Time. It moves.  It never stops moving. Its motion does not depend on my consciousness; time moves with or without me.  This is why moving gets me bent out of shape and thereby reminds me I’m alive: because there are things like houses, things that will continue standing and changing and existing even when I am no longer a part of them. Moving reminds me that my own life’s moments are finite, but Life is not.

We had a dance party in our almost-empty living room tonight.  We blared some Mumford and bounced the kids on our hips and waited for the “big” parts of the song to do spins and jumps.  As I danced with Sophie, I told her “Look around.  Look at the windows, look at the walls.  Try to remember this.”  And she looked, but I am not sure if she will remember.  

But what do I mean by “this”?  Take the kitchen, for instance.  Do I want to remember the linoleum floor and the fingerprints on the stainless steel fridge and the view of Rich and Laverne’s house from the window?  Or is “this” the memory of splashing flour on across gray counter-tops as I baked Christmas cookies with Cohen for the first time?  Is it the hundreds, maybe thousands of dishes I washed while listening to the bath water running in the background as Jacob scrubbed the day’s grime from the kids?  Is it the food?  The special birthday lasagna roll-ups or the mundane Tuesday night grilled cheeses, or even the awful tasting coconut curry soup I made and cried over because it took hours to prep and we wound up going out for Chinese anyway?  

Or the living room.  Is the “this” I want to remember the wooden floors and the black and white photos of Cohen and Sophie as toddlers (sorry Ellie) above the TV or the painting of Augustana’s chapel that hung above our couch?  Or is “this” the movie nights and hockey games and ninja jumps and naked post-bath hallway running?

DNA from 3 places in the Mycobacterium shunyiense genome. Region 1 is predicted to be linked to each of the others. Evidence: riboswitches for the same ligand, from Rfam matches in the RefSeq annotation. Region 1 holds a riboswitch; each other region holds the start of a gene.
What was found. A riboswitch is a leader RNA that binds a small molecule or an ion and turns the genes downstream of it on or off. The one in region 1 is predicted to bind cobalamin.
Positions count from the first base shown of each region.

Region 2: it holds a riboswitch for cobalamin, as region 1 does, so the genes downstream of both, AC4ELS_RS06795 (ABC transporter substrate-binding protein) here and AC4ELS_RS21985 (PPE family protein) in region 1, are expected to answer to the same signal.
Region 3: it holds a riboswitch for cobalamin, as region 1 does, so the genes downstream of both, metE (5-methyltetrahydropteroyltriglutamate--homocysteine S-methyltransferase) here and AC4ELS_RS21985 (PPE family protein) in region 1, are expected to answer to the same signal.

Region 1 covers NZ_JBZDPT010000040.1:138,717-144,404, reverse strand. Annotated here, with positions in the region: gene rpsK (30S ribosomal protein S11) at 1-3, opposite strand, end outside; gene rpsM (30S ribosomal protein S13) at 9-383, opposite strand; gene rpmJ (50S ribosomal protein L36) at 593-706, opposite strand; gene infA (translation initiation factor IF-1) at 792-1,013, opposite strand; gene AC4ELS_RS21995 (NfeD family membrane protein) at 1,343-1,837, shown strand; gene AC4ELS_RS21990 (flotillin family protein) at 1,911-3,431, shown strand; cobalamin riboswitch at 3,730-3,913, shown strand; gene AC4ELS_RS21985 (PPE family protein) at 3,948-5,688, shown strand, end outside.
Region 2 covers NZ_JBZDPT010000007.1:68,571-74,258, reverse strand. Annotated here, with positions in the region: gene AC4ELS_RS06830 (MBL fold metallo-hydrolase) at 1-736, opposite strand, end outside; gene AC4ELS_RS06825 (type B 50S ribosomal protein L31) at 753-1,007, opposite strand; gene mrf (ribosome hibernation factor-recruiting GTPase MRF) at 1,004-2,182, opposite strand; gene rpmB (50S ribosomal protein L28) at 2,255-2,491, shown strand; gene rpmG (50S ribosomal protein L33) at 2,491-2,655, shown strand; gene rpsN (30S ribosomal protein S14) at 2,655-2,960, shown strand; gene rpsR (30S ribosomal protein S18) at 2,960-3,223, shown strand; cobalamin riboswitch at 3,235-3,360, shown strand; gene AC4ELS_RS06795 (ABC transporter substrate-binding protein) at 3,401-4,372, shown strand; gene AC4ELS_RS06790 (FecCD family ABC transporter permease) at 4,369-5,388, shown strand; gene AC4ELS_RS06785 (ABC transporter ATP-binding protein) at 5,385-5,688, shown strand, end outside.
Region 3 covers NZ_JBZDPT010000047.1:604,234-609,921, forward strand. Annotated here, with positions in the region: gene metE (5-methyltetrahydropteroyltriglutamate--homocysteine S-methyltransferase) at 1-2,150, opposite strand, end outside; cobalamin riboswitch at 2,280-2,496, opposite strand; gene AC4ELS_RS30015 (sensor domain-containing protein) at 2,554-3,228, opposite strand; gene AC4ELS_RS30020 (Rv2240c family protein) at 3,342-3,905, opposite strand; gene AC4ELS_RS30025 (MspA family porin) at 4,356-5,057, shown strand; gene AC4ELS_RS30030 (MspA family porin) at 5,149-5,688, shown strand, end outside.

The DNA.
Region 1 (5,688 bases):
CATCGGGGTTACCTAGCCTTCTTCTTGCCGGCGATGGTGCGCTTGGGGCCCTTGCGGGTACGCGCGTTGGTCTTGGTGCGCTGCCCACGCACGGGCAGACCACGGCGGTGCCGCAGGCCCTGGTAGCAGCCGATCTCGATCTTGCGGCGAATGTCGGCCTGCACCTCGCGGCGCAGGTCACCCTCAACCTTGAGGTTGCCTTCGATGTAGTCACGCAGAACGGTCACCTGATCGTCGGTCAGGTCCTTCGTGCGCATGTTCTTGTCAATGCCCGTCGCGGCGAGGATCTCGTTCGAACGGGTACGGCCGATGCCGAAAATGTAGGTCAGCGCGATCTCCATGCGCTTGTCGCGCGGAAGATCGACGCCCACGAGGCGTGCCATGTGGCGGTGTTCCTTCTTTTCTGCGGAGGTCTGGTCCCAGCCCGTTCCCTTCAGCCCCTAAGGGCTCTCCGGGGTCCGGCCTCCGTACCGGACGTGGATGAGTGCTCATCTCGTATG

After our dance party tonight, the last night in our house, I sat rocking Ellie.  I pictured myself rocking (or more realistically bouncing) Cohen in the opposite corner of the room four years ago.  And then I pictured the other moms who might have rocked their own children in that very same room.  Our house was built in 1955 and has likely seen its share of rocking/bouncing moms and new babies.  And I remembered on our first night here, six years ago, the moving boxes still scattered across the floor much like they are now, I told Jacob “It already feels like home.”

Moving wrestles with my heart and makes me cry confusing tears, those tears that are not quite from sadness but not quite from happiness either.  “Remember this,” I told Sophie.  I am too ethereal to believe the “this” I want to remember is the structure: the walls, the floors, even the sounds and smells.  And I am too sensible to believe the “this” that wrecks me is a memory of an experience alone.  After all, we are sure to have new and far more memories in the house to come.

Maybe moving pushes my “choke up” button because it reminds me, like most monumental events remind me, that time will move, move, move, and once an era of your life is gone, you can retrieve it only in memories.  

But what if you can’t?  Sophie probably won’t remember this.  Quite honestly, both the ethereal and material memories of this era of life will surely fade for me as well.  Thank goodness I believe  the weighty significance of a moment is not dependent upon my ability to remember it or even my ability to leave a mark on the world because of it.  The moment is significant because it is my own, and I got to live it.

I felt this as I pressed my cheek against Ellie’s cheek and danced tonight in our nearly empty living room.  I was truly alive in that moment because I had such a strong sense of how a moment is sacred in spite of its finite nature, and perhaps even because of it.










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